HeLa cells. I’m sure most of you haven’t heard of them, but these cells were the basis of countless medical advances. Imagine it- the first line of cells that could grow in any medium! Don’t be discouraged if you don’t want anything to do with cells and science however; The Immortal Life of Henrietta Lacks by Rebecca Skloot is much more than a science textbook. It is the story of the woman behind these famous HeLa cells- Henrietta Lacks.
Henrietta Lacks was a poor black tobacco farmer just trying to get by and support her family. She was known for being kind and caring by all, so when the cancer set in, no one knew what she had done to deserve such a cruel fate. She had cervical cancer and it spread and spread and doctors could do nothing to help her, nothing at all. One lucky doctor however got a sample of a tumor- without her knowledge- and grew it in his lab. Soon the cells could grow, almost like magic and were as unstoppable as the cancer in Henrietta herself. Soon Henrietta passed away, but her immortal cells continued to grow. They became a medical anomaly and were soon packaged and sold to researchers all over the world and were used in all kinds of research. Yet her family had no idea this was going on- they were left in the dark completely until one day they heard of the wonders Henrietta’s cells.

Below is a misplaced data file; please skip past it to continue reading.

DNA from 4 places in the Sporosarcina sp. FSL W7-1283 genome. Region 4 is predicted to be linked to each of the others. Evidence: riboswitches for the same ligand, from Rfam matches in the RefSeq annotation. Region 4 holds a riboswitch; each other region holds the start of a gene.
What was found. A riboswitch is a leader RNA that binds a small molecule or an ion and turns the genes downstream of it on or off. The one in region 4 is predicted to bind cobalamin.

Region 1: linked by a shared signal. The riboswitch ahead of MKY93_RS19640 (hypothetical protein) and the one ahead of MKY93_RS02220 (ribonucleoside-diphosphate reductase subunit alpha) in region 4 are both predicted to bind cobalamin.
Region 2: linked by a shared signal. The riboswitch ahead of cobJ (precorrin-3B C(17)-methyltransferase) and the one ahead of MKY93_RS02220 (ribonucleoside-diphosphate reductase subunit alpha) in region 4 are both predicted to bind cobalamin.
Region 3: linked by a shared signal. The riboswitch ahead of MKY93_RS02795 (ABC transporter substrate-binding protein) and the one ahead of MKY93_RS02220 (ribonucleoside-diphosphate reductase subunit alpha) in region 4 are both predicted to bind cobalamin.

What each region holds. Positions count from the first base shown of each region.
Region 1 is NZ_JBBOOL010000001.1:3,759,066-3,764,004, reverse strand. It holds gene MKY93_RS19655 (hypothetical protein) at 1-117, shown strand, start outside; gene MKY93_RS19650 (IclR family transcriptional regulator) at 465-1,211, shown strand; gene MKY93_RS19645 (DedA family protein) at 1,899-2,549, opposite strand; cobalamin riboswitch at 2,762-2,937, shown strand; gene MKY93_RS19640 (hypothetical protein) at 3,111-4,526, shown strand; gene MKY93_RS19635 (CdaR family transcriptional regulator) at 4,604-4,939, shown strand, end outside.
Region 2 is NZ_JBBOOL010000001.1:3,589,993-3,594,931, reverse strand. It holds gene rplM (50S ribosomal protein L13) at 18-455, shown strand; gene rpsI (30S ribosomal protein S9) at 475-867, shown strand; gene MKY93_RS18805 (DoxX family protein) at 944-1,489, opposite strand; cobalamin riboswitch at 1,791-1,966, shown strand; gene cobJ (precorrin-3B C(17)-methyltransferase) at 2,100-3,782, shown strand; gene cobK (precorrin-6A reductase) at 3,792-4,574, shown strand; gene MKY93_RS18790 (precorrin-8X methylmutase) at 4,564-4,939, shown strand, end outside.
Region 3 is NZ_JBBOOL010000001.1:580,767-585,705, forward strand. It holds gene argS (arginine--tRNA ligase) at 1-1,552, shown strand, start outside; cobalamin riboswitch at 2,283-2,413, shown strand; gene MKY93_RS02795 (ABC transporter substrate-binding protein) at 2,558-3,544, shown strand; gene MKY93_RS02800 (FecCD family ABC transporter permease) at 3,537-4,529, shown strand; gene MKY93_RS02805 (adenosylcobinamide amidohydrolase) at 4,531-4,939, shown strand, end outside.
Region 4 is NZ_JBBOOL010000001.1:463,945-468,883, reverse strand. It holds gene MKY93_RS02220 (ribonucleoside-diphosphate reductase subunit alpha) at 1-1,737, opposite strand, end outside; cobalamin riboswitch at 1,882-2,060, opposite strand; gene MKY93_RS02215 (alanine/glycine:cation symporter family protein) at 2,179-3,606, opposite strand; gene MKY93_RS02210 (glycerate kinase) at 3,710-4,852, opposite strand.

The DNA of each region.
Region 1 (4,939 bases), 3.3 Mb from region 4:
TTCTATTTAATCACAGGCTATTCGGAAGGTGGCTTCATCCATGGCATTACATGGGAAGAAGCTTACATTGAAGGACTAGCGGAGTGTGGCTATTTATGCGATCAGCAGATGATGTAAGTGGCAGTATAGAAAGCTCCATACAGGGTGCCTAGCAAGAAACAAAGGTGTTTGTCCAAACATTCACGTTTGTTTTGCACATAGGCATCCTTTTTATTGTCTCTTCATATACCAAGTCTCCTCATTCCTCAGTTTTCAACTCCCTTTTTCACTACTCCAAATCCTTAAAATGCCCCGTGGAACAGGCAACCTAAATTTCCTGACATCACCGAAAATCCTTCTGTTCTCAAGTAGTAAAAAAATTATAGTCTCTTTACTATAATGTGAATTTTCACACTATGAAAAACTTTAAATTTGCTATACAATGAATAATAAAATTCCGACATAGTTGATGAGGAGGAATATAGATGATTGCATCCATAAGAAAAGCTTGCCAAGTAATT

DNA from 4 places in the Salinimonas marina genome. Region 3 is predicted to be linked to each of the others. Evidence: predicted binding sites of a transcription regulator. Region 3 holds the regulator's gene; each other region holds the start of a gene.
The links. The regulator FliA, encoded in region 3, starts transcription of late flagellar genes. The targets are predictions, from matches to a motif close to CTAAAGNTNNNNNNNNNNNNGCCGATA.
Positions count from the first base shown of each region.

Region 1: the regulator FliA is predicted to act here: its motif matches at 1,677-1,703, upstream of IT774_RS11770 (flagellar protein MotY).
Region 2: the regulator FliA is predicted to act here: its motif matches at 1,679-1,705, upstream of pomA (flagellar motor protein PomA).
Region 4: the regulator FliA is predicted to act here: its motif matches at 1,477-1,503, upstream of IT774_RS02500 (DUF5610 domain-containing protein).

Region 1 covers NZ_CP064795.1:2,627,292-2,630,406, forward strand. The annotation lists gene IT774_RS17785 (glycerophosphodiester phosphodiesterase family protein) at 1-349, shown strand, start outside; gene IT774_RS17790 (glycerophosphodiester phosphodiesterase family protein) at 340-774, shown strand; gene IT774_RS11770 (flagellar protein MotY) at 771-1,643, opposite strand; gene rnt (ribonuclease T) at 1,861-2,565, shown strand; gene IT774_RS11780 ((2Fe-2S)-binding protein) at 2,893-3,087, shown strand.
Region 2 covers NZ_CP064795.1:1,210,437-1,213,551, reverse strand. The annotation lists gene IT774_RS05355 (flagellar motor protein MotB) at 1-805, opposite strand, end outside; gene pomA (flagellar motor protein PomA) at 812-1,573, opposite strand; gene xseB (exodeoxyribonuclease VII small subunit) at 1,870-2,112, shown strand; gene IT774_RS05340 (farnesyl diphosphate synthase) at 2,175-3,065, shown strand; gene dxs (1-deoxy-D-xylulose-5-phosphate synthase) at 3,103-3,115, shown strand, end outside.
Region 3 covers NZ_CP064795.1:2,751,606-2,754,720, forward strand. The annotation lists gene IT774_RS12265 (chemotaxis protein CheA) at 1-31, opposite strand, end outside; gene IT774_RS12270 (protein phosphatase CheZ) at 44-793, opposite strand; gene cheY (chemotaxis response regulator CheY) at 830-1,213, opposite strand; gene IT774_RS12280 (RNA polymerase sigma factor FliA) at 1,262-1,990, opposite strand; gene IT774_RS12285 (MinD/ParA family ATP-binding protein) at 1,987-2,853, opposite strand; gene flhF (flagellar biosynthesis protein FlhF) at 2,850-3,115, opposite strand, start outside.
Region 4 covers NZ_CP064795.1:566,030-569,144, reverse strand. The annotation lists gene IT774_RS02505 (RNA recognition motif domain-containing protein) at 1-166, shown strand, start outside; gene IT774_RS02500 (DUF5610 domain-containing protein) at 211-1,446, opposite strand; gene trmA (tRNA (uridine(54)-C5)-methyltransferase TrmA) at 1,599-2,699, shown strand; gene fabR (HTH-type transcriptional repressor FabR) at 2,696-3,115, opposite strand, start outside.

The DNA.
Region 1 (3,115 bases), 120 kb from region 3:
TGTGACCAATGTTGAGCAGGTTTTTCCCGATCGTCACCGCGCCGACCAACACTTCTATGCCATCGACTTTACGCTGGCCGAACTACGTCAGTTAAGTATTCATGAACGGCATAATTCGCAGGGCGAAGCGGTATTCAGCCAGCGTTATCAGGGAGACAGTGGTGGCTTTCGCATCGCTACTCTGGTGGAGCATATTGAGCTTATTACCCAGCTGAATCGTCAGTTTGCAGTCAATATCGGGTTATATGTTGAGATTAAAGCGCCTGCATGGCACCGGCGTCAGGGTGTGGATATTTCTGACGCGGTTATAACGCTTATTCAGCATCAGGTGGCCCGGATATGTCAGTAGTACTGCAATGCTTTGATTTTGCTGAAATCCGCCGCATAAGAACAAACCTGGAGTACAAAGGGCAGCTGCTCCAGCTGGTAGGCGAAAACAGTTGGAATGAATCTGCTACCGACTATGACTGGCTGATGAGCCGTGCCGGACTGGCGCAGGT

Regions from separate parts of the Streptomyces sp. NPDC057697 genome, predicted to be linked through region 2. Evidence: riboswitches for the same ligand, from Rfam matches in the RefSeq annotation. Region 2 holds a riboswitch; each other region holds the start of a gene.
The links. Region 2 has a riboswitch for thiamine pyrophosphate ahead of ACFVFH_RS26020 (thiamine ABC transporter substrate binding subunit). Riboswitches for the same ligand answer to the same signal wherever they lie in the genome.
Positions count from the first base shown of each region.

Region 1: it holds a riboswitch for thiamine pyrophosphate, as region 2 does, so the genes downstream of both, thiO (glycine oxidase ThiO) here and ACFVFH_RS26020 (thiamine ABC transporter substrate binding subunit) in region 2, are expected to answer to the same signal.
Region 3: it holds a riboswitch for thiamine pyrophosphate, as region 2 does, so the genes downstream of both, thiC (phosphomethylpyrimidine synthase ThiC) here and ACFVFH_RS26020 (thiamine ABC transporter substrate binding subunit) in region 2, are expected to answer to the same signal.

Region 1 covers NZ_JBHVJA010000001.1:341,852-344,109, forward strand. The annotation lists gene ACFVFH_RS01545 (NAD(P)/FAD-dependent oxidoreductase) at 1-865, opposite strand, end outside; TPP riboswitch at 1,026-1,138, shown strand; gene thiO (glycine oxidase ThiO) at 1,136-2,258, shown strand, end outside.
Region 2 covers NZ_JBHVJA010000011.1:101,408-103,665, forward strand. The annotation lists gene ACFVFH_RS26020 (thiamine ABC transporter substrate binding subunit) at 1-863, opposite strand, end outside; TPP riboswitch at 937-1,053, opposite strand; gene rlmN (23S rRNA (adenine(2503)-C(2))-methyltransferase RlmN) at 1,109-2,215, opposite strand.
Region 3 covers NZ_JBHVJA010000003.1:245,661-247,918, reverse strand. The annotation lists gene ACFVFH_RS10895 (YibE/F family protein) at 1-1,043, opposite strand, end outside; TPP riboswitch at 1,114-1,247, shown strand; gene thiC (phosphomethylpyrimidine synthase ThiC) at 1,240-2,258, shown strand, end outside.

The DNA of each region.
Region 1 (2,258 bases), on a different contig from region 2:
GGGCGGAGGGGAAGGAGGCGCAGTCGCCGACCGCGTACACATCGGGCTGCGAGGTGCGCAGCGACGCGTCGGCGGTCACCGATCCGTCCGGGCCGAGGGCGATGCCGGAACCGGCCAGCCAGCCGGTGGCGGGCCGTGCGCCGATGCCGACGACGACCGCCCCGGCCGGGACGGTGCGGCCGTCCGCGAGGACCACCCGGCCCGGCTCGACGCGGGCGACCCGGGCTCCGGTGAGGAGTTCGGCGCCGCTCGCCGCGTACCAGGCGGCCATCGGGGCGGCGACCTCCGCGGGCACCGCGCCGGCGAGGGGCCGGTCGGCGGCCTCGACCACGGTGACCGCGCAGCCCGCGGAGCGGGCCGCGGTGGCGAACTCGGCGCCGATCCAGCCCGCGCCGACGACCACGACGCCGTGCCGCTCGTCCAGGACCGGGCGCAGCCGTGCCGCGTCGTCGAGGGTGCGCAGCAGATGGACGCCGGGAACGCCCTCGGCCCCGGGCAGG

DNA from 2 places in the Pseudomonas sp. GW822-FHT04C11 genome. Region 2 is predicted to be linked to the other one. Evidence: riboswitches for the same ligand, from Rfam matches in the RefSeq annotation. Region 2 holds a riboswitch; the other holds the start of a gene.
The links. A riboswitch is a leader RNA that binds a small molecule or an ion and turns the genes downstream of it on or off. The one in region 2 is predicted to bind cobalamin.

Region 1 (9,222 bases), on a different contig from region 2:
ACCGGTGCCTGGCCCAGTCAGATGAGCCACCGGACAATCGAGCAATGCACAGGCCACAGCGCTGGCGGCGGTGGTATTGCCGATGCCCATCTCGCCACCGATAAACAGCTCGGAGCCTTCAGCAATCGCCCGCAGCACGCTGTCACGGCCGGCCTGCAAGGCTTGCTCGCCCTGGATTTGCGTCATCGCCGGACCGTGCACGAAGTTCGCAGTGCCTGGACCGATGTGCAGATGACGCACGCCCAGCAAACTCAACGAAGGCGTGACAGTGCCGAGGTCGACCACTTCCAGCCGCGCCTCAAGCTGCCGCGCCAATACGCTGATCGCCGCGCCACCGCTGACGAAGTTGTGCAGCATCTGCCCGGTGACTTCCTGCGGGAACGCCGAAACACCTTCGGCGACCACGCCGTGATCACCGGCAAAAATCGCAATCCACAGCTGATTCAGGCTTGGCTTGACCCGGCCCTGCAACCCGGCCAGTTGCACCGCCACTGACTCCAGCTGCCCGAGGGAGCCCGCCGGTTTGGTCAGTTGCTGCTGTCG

This story is told in a very creative way; it jumps back and forth in time, from Henrietta’s time when researchers worked with her cells and to modern day as the author searches for information about Henrietta’s life. This juxtaposition of views gives the reader an insightful view into the real story, and into how hidden the story of Henrietta truly was. It pushes the reader to question what they thought they knew about the ethical issues surrounding race and class in medical research.
I initially picked up this book because I found the science aspect of it interesting, but found that it was truly a masterful blend between fact and story telling. It explored the impact of race on medical treatments in a very interesting way, as it showed just how little information was given to the patients about what was happening to them. I found it intriguing because I had never thought about issues like this before. I would recommend this book to anyone with even a slight interest in science.
Sona Raju is an eleventh grader at Novi High School. She enjoys reading and music and hopes to pursue a career in the medical field.